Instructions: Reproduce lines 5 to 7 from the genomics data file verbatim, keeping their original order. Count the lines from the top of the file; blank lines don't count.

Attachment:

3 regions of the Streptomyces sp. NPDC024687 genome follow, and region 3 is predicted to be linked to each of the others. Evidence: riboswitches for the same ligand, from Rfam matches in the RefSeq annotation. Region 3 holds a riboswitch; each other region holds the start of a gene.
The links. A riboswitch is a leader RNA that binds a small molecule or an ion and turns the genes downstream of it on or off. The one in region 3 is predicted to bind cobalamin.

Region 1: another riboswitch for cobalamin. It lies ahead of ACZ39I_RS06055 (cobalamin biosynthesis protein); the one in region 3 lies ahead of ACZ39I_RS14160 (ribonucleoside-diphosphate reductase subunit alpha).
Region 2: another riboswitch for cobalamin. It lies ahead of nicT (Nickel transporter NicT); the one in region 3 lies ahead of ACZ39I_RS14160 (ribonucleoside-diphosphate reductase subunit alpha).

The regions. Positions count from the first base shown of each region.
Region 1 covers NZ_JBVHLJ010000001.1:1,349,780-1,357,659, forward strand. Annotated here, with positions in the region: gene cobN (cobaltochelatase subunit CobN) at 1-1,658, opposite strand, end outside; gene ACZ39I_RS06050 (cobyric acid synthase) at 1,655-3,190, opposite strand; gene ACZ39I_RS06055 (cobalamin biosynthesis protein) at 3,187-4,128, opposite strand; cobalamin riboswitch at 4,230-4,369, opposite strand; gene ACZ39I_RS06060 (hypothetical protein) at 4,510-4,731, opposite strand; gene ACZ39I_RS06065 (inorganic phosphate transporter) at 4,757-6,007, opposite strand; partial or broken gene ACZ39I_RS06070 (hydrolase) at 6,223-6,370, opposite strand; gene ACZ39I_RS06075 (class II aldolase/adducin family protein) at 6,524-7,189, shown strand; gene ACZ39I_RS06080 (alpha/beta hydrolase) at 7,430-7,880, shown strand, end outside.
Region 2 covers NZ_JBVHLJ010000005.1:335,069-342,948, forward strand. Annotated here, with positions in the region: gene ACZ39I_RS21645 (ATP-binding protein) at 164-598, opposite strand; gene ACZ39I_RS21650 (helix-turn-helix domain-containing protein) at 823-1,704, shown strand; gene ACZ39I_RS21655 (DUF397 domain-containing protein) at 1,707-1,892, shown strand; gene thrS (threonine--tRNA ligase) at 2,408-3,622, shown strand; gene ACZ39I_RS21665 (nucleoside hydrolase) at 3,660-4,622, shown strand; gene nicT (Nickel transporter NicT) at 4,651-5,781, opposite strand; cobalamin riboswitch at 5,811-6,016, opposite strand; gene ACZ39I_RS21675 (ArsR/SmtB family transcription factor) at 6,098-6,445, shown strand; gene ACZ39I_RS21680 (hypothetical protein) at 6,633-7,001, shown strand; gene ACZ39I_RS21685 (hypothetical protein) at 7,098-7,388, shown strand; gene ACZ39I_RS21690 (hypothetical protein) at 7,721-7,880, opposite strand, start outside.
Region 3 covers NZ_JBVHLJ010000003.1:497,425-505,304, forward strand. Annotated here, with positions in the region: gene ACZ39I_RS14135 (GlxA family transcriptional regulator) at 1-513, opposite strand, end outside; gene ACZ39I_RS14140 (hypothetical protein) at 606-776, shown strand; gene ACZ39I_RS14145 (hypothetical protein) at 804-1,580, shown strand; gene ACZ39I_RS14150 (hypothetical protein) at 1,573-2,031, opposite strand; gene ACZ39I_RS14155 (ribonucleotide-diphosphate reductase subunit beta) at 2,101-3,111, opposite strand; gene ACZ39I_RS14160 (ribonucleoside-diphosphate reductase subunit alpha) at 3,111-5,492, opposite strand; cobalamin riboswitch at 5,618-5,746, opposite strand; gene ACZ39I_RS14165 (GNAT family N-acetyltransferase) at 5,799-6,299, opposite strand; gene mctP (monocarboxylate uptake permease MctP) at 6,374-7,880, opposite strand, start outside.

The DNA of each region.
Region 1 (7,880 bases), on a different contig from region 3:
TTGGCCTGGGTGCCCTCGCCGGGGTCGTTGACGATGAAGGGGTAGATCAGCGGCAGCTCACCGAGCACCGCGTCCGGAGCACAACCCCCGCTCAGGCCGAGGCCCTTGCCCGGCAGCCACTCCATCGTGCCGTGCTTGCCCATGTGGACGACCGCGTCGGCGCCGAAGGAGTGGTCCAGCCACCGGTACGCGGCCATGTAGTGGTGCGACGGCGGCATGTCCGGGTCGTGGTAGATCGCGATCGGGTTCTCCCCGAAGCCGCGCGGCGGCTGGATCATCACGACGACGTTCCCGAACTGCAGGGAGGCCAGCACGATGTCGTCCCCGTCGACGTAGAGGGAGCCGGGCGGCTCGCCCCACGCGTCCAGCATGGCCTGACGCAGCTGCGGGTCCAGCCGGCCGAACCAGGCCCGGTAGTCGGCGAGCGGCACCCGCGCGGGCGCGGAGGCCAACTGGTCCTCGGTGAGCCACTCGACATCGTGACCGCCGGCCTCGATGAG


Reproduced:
The regions. Positions count from the first base shown of each region.
Region 1 covers NZ_JBVHLJ010000001.1:1,349,780-1,357,659, forward strand. Annotated here, with positions in the region: gene cobN (cobaltochelatase subunit CobN) at 1-1,658, opposite strand, end outside; gene ACZ39I_RS06050 (cobyric acid synthase) at 1,655-3,190, opposite strand; gene ACZ39I_RS06055 (cobalamin biosynthesis protein) at 3,187-4,128, opposite strand; cobalamin riboswitch at 4,230-4,369, opposite strand; gene ACZ39I_RS06060 (hypothetical protein) at 4,510-4,731, opposite strand; gene ACZ39I_RS06065 (inorganic phosphate transporter) at 4,757-6,007, opposite strand; partial or broken gene ACZ39I_RS06070 (hydrolase) at 6,223-6,370, opposite strand; gene ACZ39I_RS06075 (class II aldolase/adducin family protein) at 6,524-7,189, shown strand; gene ACZ39I_RS06080 (alpha/beta hydrolase) at 7,430-7,880, shown strand, end outside.
Region 2 covers NZ_JBVHLJ010000005.1:335,069-342,948, forward strand. Annotated here, with positions in the region: gene ACZ39I_RS21645 (ATP-binding protein) at 164-598, opposite strand; gene ACZ39I_RS21650 (helix-turn-helix domain-containing protein) at 823-1,704, shown strand; gene ACZ39I_RS21655 (DUF397 domain-containing protein) at 1,707-1,892, shown strand; gene thrS (threonine--tRNA ligase) at 2,408-3,622, shown strand; gene ACZ39I_RS21665 (nucleoside hydrolase) at 3,660-4,622, shown strand; gene nicT (Nickel transporter NicT) at 4,651-5,781, opposite strand; cobalamin riboswitch at 5,811-6,016, opposite strand; gene ACZ39I_RS21675 (ArsR/SmtB family transcription factor) at 6,098-6,445, shown strand; gene ACZ39I_RS21680 (hypothetical protein) at 6,633-7,001, shown strand; gene ACZ39I_RS21685 (hypothetical protein) at 7,098-7,388, shown strand; gene ACZ39I_RS21690 (hypothetical protein) at 7,721-7,880, opposite strand, start outside.